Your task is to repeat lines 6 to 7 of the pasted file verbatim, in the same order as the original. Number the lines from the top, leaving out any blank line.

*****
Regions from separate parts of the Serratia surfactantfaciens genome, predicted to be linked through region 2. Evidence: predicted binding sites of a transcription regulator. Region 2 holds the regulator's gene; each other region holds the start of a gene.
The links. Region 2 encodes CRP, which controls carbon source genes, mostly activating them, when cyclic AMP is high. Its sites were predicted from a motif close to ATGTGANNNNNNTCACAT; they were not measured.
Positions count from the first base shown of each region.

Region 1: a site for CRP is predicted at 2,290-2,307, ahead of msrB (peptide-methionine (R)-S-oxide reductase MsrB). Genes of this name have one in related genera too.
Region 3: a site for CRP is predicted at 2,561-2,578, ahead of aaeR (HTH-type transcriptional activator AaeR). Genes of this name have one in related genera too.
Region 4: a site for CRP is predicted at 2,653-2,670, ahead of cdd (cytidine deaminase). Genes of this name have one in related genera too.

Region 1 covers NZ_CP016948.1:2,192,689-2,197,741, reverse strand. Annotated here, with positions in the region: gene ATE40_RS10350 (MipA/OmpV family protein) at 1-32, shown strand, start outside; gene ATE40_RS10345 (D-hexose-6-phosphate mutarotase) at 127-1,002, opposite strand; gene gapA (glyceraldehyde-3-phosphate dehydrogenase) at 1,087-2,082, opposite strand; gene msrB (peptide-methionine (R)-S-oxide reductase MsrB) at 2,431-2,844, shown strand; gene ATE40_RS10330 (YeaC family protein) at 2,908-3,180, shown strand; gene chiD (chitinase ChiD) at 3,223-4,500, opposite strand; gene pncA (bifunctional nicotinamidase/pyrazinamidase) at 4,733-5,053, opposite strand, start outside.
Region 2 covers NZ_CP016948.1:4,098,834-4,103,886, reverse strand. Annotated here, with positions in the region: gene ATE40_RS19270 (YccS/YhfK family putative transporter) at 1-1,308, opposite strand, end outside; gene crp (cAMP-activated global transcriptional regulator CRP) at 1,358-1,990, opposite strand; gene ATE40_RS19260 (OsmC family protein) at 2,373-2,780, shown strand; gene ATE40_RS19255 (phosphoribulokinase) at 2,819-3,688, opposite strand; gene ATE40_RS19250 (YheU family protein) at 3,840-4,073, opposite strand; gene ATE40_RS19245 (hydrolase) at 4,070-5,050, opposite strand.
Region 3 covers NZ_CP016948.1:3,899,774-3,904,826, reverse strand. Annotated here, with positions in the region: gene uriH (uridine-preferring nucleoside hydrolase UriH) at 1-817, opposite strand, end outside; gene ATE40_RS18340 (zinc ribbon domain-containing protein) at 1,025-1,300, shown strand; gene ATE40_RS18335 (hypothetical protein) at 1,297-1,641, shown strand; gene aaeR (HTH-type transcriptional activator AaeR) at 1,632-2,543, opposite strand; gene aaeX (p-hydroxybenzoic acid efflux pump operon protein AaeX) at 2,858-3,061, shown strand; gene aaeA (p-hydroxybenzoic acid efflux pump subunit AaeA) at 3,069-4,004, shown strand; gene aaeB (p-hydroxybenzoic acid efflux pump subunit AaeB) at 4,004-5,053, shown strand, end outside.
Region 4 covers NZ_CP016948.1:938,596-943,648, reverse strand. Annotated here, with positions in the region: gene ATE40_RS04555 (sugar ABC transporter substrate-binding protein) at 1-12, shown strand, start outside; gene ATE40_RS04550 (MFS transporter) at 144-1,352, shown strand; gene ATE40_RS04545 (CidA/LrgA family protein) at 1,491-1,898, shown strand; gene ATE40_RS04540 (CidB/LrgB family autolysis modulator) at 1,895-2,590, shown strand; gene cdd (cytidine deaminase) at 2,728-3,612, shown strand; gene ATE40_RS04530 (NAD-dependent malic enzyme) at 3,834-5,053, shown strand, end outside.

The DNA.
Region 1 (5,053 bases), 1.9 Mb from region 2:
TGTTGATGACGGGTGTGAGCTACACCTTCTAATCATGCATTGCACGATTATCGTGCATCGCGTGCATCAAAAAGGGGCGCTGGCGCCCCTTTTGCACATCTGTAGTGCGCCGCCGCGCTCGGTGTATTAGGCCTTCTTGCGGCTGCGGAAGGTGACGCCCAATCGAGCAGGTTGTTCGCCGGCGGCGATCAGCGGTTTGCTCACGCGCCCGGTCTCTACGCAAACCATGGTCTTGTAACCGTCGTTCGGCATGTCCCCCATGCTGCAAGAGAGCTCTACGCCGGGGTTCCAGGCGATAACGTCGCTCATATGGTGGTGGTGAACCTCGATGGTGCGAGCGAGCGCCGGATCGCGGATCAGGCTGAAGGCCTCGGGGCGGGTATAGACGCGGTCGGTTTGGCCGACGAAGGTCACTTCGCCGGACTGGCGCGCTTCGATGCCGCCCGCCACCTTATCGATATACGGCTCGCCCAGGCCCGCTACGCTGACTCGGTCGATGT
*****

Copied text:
Region 4: a site for CRP is predicted at 2,653-2,670, ahead of cdd (cytidine deaminase). Genes of this name have one in related genera too.

Region 1 covers NZ_CP016948.1:2,192,689-2,197,741, reverse strand. Annotated here, with positions in the region: gene ATE40_RS10350 (MipA/OmpV family protein) at 1-32, shown strand, start outside; gene ATE40_RS10345 (D-hexose-6-phosphate mutarotase) at 127-1,002, opposite strand; gene gapA (glyceraldehyde-3-phosphate dehydrogenase) at 1,087-2,082, opposite strand; gene msrB (peptide-methionine (R)-S-oxide reductase MsrB) at 2,431-2,844, shown strand; gene ATE40_RS10330 (YeaC family protein) at 2,908-3,180, shown strand; gene chiD (chitinase ChiD) at 3,223-4,500, opposite strand; gene pncA (bifunctional nicotinamidase/pyrazinamidase) at 4,733-5,053, opposite strand, start outside.